Violins for Sale - How to Avoid Buying A Lemon Violin

Searching the Internet, there are tons of violins for sale. Here’s just a few bogus points made by online violin shops:

  1. "The fingerboard, tailpiece, pegs, and chin rest are made from plastic": Violins cannot be made out of plastic, especially the tailpiece (black piece that is under the violin bridge) and pegs (black pieces at the top of the violin).

    Tailpieces handle a lot of tension, so a plastic tailpiece will break, possibly hurting the violinist. Pegs made out of plastic cannot hold their pitch, causing the violin to get out of tune constantly. For beginner violinists, this is extremely frustrating since learning to play the violin is already so difficult.

  2. "The top is made from Composite Wood": Violins cannot be made out of composite woods, since composite woods are not strong enough to keep the violin intact. Please watch this video describing the difference between a Plywood and Solid Wood Beginner Violin

  3. "Brazilwood Bow With Unbleached Genuine Mongolian Horsehair": We found a beginner violin for $60 on eBay that claims to include a Brazilwood violin bow. We question this claim greatly since a true brazilwood violin bow with mongolian horsehair would cost around $30. Claims like these are made since it is difficult to tell the difference between mongolian horsehair and nylon horsehair.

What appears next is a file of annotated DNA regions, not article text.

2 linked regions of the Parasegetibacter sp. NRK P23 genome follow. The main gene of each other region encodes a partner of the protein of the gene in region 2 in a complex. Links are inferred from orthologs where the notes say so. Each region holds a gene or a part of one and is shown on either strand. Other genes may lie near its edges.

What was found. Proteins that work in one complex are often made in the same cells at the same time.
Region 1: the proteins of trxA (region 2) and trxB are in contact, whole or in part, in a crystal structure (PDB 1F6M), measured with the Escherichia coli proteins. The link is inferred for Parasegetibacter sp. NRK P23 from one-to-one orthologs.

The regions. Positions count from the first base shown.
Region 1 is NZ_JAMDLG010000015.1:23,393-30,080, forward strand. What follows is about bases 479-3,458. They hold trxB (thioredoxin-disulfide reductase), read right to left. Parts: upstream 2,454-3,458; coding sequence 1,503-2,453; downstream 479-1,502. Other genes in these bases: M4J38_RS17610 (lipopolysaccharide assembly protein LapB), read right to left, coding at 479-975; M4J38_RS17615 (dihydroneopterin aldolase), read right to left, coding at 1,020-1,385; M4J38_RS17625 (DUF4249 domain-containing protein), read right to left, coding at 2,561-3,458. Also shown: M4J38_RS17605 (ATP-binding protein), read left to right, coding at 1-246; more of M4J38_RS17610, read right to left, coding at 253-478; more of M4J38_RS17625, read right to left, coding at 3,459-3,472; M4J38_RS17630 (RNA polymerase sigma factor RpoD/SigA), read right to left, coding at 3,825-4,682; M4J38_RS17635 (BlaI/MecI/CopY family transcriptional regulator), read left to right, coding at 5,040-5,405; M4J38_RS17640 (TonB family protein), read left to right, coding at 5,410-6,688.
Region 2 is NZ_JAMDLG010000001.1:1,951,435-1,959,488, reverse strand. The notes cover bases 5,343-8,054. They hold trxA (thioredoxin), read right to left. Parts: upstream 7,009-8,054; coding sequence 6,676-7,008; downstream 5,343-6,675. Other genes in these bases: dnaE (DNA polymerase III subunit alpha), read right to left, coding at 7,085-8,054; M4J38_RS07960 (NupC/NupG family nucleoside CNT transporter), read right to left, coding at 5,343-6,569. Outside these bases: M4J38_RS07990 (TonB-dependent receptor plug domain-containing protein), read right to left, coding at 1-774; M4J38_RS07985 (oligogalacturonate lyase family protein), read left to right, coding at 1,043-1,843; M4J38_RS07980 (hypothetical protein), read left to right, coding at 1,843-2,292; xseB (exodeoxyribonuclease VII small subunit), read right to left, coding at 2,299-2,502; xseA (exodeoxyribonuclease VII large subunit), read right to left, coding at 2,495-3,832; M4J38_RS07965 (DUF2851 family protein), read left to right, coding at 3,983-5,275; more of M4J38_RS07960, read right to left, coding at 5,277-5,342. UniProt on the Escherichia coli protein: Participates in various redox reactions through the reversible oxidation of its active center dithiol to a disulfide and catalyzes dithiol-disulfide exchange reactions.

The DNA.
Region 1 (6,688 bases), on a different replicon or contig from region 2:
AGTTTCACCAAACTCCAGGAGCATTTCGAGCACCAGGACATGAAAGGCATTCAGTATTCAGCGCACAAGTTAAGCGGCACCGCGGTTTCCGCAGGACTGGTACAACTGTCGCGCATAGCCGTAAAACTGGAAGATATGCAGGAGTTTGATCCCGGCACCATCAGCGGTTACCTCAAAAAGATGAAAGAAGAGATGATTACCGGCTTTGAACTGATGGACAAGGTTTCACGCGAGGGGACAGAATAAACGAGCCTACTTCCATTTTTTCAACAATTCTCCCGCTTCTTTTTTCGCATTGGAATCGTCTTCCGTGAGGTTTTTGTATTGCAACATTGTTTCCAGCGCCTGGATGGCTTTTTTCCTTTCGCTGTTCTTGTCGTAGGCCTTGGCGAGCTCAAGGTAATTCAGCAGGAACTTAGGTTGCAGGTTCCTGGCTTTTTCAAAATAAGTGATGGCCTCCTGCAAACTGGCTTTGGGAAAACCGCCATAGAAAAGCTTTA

To elaborate further, we question why they need to lie about this. Our Model 12 beginner violin comes with a basic bow and nylon horsehair. For beginners, there’s no reason to get a violin bow with true mongolian horsehair.

  4. "Set up and ready to play": You'll find this on almost all the violins you find online. But please know that many of these violin sellers do not setup the violin properly. For us, we go through a two-part inspection process each taking at least 15 minutes in order to ensure that every violin is ready to be played upon arrival.

    Another reason we question this claim is due to the price. At only $70 including shipping, there is absolutely no way they can hire a professional for 30-45 minutes to setup the violin properly.

  5. "The bridge can be customized by a violin luthier in order to draw out a better tone from the violin. If the bridge is not set, follow these simple instructions. First, position the bridge with higher side of the bridge under the lowest string, the G string. Tilt the bridge up under the strings toward the tailpiece and set it at a 90-degree angle. If the bridge cannot be tilted, the strings are too tight. Loosen the strings slowly and just enough to hold the bridge in place. Align the feet of the bridge with the two notches of the "F" holes and align the bridge evenly with the fingerboard. Evenly spaced out the strings on the bridge." This shop is selling their violins on Amazon and is trying to teach a beginner how to setup a bridge. We question how effective this is, since even an advanced violin player may not know how to set up a bridge. An individual who buys this violin may end up having to take the violin to their local violin shop to have them set it up. Local shops charge between $50-100 for a violin set up, depending on how much set up is needed.
Here is our beginner violin and intermediate violin:

Beginner Violin

Intermediate Violin